An Upstate WeddingJanuary 1, 2007
This picture captures the prelude to one of the most intensely emotional and beautiful moments of my life. It was the culmination of weeks of work and years of friendship. It was, if I may be so bold, the wedding of the decade.
It all happened here, at this farm in upstate New York. It’s got about 20 acres of fields and forest, a small barn, a big barn, a country house and even an old ice shed. The farm is between Germantown and Redhook, about 15 minutes from the Hudson River and two hours north of downtown Manhattan on a good traffic day. It was a working farm only a few decades ago, corn most recently, and if you walk the fields out back you can still feel the humps of tilled soil beneath your feet.
My dear friend, Amanda Park Taylor, bought the farm about 7 or 8 years ago. (Attentive followers of my work might recognize Amanda as the founder of Clovis Press, the Brooklyn bookstore that the Guardian newspaper declared the 4th best in the entire world.) Amanda bought the farm for a number of reasons: As a place of respite from the demands of New York City; as a place where she could one day create an organic vegetable farm and dahlia park; and as a place she could welcome and house her various itinerant musician, artist, and writer friends. I think it is safe to say she never imagined she would marry Jonny Diamond there when she bought the farm, mostly because she didn’t know Jonny at the time.
Well, as fate happens, Jonny, another dear friend (whom attentive followers of my work might recognize from his feisty cameo in Time Was Soft There / Books, Baguettes & Bedbugs), moved from Paris to New York, and met Amanda. To be honest, I had something to do with this: Knowing them both and knowing them both to be sensational people, I asked Amanda if she might be able to offer Jonny a part-time job in her aforementioned Clovis Press. She did and, well, who woulda thunk, they fell in love. This doesn’t always happen when I secure somebody a part-time job, but I am certainly pleased to have this one incident on my record.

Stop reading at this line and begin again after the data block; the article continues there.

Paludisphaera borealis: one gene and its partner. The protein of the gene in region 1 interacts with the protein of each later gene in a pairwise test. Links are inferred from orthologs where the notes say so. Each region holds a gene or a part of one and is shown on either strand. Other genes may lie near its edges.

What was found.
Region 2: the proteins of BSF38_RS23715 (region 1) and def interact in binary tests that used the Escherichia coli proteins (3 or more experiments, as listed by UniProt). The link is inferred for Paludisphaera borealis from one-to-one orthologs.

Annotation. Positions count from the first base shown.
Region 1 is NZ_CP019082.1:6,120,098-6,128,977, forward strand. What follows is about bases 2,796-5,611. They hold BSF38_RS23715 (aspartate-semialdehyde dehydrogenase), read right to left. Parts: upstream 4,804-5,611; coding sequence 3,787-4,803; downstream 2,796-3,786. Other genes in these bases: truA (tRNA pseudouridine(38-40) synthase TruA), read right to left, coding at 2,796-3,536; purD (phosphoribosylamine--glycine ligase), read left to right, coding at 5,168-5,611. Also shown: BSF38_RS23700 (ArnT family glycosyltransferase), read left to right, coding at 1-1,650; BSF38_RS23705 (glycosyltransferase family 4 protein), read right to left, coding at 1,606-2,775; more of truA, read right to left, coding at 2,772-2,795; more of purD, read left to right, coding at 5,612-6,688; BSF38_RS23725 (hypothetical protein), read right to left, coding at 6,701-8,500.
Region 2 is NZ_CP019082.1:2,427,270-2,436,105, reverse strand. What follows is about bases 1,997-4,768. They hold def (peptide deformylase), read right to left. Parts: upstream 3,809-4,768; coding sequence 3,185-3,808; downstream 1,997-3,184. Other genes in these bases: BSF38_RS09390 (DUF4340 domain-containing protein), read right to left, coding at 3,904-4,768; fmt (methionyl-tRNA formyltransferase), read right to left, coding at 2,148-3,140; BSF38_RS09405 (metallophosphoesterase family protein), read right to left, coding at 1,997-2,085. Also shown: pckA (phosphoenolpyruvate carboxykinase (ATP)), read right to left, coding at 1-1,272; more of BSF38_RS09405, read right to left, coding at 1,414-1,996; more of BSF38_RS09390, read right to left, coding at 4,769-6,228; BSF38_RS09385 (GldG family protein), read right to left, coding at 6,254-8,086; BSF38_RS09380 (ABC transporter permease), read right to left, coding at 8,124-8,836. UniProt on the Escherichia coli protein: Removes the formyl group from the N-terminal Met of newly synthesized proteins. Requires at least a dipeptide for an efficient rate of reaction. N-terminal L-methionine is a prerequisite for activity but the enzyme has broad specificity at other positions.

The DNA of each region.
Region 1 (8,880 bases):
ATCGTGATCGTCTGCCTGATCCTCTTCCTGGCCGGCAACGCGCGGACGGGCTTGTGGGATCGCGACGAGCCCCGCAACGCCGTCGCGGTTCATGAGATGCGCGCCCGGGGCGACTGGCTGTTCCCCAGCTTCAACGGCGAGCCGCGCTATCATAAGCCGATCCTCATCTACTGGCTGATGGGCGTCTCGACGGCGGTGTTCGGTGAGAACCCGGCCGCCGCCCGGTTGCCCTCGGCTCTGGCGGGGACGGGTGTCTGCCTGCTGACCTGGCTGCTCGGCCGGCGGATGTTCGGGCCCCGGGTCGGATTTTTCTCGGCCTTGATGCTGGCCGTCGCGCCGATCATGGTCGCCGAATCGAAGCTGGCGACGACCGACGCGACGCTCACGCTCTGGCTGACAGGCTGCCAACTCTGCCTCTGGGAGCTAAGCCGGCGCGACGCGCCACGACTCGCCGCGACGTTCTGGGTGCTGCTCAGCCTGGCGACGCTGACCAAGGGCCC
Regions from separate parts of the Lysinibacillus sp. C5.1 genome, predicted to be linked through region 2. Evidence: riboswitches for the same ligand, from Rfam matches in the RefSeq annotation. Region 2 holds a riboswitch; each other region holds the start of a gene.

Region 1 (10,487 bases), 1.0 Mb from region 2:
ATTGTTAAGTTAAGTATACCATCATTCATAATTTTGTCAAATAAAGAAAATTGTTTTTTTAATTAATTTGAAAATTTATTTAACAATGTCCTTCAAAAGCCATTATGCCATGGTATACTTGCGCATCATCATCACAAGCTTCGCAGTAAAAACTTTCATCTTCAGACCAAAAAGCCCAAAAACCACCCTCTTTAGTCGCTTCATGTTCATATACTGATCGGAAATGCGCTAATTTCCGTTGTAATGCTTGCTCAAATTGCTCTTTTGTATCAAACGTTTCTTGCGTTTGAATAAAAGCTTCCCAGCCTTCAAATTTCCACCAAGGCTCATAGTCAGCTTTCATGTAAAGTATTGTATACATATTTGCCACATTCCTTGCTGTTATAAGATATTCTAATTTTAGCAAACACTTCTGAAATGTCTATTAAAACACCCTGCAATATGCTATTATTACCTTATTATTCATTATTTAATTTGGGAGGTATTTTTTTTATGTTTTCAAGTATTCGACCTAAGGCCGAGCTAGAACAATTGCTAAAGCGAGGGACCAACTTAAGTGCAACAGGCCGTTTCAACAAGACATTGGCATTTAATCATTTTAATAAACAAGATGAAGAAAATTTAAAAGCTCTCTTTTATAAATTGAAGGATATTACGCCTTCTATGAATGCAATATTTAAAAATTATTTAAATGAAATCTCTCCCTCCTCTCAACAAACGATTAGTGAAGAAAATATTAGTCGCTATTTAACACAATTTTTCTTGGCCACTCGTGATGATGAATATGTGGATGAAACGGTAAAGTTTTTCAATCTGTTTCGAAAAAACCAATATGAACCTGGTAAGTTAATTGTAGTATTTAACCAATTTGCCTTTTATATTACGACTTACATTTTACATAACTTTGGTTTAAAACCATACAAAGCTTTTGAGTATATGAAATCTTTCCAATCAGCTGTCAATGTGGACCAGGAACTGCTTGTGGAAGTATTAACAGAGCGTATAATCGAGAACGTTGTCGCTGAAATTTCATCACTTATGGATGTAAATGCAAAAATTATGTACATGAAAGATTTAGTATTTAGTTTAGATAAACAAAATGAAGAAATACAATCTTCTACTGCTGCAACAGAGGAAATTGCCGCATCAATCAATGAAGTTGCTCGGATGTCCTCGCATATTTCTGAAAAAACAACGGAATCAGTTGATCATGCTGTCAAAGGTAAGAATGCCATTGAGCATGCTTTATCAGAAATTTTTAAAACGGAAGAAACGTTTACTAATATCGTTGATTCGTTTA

The most beautiful part of this love story, the most beautiful part of any love story, is that Jonny and Amanda decided to embark on that ultimate endeavour, marriage. And they decided to hold the celebration on this farm and invite their friends and family from around the world for a weekend of feasting, dancing, and drunken celebration. Clearly, turning the farm into grounds suitable for The Wedding of the Decade required work so Amanda and Jonny came up with an ingenious plan: They stocked up on broccoli, bagels, and Corona beer and then invited their friends to come live at the farm and help prepare for the grand event. As I rarely have a secure place to live and adore broccoli, bagels and beer, I was the first to take them up on their offer and arrived six weeks before the event to begin digging gardens and hauling garbage.
Woody wasn’t one of the friends who came from overseas; he has his own farm just down the road and this sexy green tractor. He cleared the back field for the tent site. Woody was utterly wonderful and fit right into our freakish socialist clique: He saw the war in Iraq as a waste of money and lives, he railed against the high tuition fees at American universities that made higher education inaccessible for the lower classes, he longed for a return to local, environmentally friendly farming. And he loves dogs. Long live Woody.